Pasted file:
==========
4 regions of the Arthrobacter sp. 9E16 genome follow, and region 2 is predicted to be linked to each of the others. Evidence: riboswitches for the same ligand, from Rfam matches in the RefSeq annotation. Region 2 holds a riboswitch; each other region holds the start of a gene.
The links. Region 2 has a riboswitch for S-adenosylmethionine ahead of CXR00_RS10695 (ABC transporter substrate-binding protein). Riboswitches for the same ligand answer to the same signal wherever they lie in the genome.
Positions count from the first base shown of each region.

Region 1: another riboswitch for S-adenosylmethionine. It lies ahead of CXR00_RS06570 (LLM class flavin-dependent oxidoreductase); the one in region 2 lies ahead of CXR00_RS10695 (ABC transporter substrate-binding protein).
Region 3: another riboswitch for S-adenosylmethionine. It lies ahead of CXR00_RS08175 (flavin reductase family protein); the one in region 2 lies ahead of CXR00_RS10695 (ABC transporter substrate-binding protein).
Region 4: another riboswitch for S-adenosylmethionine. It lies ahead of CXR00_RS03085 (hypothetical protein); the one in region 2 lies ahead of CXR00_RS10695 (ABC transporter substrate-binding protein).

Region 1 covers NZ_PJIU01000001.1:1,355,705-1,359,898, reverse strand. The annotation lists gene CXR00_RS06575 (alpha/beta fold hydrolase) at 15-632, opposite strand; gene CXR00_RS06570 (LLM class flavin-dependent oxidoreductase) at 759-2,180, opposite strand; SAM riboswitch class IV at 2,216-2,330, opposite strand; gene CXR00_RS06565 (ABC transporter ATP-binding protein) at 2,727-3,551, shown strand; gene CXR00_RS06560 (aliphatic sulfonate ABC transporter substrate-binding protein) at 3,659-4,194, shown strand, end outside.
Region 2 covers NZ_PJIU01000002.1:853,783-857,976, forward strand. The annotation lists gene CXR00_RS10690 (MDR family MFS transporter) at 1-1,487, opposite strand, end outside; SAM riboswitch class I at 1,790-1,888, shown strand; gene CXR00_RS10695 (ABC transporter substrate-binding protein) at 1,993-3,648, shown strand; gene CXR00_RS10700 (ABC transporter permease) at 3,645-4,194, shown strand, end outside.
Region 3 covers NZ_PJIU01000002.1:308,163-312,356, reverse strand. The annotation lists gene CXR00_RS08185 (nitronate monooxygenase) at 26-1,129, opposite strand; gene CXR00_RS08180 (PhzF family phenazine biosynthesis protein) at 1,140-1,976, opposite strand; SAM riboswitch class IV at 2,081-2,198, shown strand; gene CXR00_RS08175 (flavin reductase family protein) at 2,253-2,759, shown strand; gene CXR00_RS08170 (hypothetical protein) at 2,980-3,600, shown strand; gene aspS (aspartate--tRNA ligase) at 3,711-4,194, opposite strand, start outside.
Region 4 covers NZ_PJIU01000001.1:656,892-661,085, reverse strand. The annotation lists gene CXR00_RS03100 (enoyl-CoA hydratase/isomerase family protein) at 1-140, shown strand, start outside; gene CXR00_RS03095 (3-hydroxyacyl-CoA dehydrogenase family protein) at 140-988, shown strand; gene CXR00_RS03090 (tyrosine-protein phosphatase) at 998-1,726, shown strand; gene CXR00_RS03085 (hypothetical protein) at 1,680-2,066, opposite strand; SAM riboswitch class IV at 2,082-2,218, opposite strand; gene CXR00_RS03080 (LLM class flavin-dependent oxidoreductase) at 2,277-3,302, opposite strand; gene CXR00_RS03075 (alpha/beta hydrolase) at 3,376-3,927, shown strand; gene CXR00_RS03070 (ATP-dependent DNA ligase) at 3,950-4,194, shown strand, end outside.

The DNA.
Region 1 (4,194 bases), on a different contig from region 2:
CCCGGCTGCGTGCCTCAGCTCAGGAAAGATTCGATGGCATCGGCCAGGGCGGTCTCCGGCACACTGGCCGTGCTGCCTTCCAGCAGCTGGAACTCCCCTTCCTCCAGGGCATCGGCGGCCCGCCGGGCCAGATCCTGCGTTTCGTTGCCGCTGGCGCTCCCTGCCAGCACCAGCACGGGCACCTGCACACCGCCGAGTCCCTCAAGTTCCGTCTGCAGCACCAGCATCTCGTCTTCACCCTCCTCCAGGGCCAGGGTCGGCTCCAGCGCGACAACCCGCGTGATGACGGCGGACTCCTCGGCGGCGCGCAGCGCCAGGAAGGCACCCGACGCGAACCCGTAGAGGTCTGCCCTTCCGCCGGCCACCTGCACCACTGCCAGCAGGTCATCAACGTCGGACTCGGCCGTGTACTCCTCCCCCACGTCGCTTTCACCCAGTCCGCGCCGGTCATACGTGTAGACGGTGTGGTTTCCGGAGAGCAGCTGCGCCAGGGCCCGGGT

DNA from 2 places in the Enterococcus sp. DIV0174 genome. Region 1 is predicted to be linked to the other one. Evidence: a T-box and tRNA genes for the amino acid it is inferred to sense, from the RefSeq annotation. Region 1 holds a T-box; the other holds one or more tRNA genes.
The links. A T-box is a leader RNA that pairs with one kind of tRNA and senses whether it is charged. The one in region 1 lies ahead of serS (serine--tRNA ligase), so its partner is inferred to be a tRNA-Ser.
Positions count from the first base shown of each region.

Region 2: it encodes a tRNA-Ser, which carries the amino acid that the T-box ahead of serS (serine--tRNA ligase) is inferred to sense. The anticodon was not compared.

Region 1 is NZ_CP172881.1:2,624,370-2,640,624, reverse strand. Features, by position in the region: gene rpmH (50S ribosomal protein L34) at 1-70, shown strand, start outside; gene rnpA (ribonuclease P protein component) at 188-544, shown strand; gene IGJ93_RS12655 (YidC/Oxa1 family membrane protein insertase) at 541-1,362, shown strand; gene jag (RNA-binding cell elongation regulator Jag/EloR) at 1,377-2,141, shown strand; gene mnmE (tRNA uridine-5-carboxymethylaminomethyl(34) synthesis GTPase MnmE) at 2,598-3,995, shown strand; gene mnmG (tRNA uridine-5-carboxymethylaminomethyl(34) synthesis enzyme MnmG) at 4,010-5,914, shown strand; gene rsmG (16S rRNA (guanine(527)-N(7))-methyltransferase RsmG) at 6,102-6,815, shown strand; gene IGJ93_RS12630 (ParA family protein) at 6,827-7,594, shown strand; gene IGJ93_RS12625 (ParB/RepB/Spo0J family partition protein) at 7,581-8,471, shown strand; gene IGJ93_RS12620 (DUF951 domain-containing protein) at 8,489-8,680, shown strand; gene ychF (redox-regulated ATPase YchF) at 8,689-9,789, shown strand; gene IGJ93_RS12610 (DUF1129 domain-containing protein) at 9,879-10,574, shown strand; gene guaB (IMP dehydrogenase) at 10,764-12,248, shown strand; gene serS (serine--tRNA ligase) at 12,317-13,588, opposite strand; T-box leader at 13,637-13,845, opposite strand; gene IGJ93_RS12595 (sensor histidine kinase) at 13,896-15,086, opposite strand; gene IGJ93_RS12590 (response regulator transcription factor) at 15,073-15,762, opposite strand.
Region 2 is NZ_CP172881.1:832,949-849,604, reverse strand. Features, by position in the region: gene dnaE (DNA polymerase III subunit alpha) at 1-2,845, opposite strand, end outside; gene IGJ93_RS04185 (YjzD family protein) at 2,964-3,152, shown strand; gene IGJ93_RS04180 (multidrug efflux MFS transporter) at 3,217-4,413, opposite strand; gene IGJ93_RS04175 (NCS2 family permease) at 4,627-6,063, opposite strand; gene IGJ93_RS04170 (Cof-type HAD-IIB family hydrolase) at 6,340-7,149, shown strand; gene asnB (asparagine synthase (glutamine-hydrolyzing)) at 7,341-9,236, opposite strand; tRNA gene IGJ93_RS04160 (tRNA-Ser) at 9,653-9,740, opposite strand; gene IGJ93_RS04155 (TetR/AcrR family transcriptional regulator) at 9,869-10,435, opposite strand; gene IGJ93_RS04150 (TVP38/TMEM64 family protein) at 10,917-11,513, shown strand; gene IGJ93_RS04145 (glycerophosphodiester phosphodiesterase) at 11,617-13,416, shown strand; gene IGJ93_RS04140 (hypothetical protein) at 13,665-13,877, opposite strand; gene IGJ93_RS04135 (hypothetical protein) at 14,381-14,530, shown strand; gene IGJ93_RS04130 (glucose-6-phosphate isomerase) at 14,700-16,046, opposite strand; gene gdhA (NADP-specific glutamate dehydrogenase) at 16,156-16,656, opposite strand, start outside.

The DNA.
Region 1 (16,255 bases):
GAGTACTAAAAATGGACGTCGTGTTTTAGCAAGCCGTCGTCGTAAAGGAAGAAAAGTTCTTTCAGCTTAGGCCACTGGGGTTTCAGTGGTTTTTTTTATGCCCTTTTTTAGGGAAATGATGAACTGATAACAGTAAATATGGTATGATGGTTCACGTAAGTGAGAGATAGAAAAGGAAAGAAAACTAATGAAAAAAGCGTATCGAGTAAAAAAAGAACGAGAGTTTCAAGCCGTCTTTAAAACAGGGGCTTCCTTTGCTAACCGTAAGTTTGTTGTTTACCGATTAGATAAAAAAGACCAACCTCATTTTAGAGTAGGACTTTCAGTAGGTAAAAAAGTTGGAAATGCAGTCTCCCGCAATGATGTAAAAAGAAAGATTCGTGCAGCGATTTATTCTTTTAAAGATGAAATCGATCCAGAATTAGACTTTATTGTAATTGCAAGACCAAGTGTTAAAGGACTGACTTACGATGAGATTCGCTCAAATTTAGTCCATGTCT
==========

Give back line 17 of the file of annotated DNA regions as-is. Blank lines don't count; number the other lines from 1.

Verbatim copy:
Region 2: it encodes a tRNA-Ser, which carries the amino acid that the T-box ahead of serS (serine--tRNA ligase) is inferred to sense. The anticodon was not compared.